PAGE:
PBOC Asks Banks to Curb New Loans
(Beijing) — China’s central bank is continuing to issue informal notices to commercial lenders to control the size of credit loans, several bankers said, as Beijing continues its efforts to cool a lending frenzy and reduce financial leverage.
Since the weeklong Lunar New Year holiday that ended Feb. 2, a local commercial lender has been slowing the pace it grants loans, urging branches to halt lending, sources from the bank told Caixin. The move reflects bankers’ claims that the latest informal directives to curb new loans do not solely target big state-owned lenders.
Chinese banks are expected to dole out roughly 2.2 trillion yuan ($320 billion) in new loans in January, lower than the record 2.51 trillion yuan in the same period last year, according to analysts from China International Capital Corp., one of China’s top investment banks. But several banking industry analysts believe that new loans in the first month of 2017 may set a record.
At the start of each year, Chinese banks are inclined to pre-empt requests for loans in a bid to secure business as early as possible. This was apparent last year when commercial lenders granted 2.51 trillion yuan in new loans. This was the highest monthly level ever, although it was spurred in part by an expectation of falling interest rates. At that time, the central bank also stepped in to curb bank loans.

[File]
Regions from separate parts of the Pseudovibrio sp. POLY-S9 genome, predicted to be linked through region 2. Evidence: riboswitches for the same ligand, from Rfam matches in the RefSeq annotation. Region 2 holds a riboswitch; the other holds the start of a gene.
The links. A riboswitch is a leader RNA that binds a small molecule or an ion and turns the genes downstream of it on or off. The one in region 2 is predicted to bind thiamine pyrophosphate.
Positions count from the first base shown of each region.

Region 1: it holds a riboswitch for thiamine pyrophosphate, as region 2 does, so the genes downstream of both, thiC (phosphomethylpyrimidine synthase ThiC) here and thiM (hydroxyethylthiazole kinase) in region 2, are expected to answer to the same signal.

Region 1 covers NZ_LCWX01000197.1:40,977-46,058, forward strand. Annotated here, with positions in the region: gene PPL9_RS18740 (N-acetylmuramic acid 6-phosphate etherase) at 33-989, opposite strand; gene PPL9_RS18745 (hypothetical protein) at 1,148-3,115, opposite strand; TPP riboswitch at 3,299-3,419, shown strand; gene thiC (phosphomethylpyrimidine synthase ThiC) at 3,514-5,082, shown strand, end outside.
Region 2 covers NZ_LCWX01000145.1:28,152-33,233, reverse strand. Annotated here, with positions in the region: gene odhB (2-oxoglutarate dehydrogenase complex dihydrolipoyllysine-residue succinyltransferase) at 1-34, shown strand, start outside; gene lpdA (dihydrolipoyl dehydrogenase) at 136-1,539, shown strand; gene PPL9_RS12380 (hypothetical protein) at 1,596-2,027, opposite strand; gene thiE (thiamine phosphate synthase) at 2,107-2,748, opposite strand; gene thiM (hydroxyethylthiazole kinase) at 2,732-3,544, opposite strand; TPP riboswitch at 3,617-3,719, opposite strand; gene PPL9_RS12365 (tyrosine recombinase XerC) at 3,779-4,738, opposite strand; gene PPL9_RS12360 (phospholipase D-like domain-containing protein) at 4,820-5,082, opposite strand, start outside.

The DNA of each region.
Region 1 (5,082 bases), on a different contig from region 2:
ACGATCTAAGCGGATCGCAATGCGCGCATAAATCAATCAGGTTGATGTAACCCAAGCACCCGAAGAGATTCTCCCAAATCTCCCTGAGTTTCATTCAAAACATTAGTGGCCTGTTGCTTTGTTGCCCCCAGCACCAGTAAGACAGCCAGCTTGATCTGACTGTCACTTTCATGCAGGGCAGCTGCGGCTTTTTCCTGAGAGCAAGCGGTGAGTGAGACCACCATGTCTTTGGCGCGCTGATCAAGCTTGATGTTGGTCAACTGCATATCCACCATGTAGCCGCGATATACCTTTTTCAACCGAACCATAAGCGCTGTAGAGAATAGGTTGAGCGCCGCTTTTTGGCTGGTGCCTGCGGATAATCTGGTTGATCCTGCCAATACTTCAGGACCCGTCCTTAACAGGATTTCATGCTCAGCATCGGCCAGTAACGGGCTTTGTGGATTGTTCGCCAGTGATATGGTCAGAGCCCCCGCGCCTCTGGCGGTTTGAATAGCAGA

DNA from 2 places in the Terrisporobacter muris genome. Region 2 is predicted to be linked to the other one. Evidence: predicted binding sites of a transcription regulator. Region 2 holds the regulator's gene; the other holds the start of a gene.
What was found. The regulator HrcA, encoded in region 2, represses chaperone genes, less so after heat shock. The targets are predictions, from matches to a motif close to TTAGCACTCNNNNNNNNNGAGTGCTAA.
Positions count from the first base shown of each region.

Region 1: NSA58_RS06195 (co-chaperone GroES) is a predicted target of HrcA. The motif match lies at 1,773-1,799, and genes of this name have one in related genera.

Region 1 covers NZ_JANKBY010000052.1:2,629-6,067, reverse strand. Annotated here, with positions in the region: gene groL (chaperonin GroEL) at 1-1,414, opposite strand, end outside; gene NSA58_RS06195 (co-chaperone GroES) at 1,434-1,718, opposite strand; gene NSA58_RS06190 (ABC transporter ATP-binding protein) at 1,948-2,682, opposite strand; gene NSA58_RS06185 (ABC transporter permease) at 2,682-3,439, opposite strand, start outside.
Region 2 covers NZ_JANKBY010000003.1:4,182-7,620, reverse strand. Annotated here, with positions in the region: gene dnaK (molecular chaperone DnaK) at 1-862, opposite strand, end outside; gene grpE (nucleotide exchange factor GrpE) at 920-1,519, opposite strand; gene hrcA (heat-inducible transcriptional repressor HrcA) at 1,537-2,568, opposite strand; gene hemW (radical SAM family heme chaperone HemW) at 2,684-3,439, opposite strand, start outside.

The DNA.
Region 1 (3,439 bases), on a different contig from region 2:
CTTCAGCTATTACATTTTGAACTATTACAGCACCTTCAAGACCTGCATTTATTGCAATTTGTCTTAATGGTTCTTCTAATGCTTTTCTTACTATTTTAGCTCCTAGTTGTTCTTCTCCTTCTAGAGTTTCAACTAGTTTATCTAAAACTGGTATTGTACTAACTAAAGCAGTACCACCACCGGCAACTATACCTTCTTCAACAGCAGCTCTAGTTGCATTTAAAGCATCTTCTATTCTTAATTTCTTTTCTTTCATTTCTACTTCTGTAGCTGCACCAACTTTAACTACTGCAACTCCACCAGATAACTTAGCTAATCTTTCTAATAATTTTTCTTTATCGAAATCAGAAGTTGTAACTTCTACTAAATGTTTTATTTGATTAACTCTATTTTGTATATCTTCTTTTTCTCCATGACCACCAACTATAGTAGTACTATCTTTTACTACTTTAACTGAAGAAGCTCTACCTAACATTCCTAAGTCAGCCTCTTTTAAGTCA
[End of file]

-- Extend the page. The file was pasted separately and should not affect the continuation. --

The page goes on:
“The central bank is steadfast in its determination to cut financial leverage, and as a result, house sales may decline and growth in demand for credit loans would drop,” said analysts from Sinolink Securities in a research note.
But the squeeze on bank loans may have come about as a result of the Macro Prudential Assessment system, a framework adopted by the central bank at the beginning of 2016 to gauge risks in bank-credit exposure.
A banker told Caixin that it was normal for banks to adjust the size of loans as the central bank strictly measures lenders’ capital adequacy and loan-to-deposit ratios, and punitive lower interest rates on reserves will be imposed if banks fail to meet the requirements.
Contact reporter Dong Tongjian (firstname.lastname@example.org)
Jun 03 18:07
Jun 03 16:48
Jun 03 13:17
Jun 03 12:25
Jun 03 06:45
Jun 02 16:29
Jun 02 14:45
Jun 02 12:04
Jun 02 05:38
Jun 02 05:35
Jun 01 17:41
Jun 01 12:22
May 29 18:23
May 29 18:04
May 29 12:40
- 1In Depth: Huawei’s Chip Dreams in Crosshairs of Latest U.S. Assault
- 2Premier Sends ‘Powerful’ Signal for China to Join Asia-Pacific’s Largest Trade Pact
- 3Despite Stalling Tactics, Luckin Likely to Get Thrown Off Wall Street: Experts
- 4China Won’t Ease Curbs on International Flights as Fast as Expected
- 5Luckin Founder to Cash Out of Rental Car Unit
- 1Power To The People: Pintec Serves A Booming Consumer Class
- 2Largest hotel group in Europe accepts UnionPay
- 3UnionPay mobile QuickPass debuts in Hong Kong
- 4UnionPay International launches premium catering privilege U Dining Collection
- 5UnionPay International’s U Plan has covered over 1600 stores overseas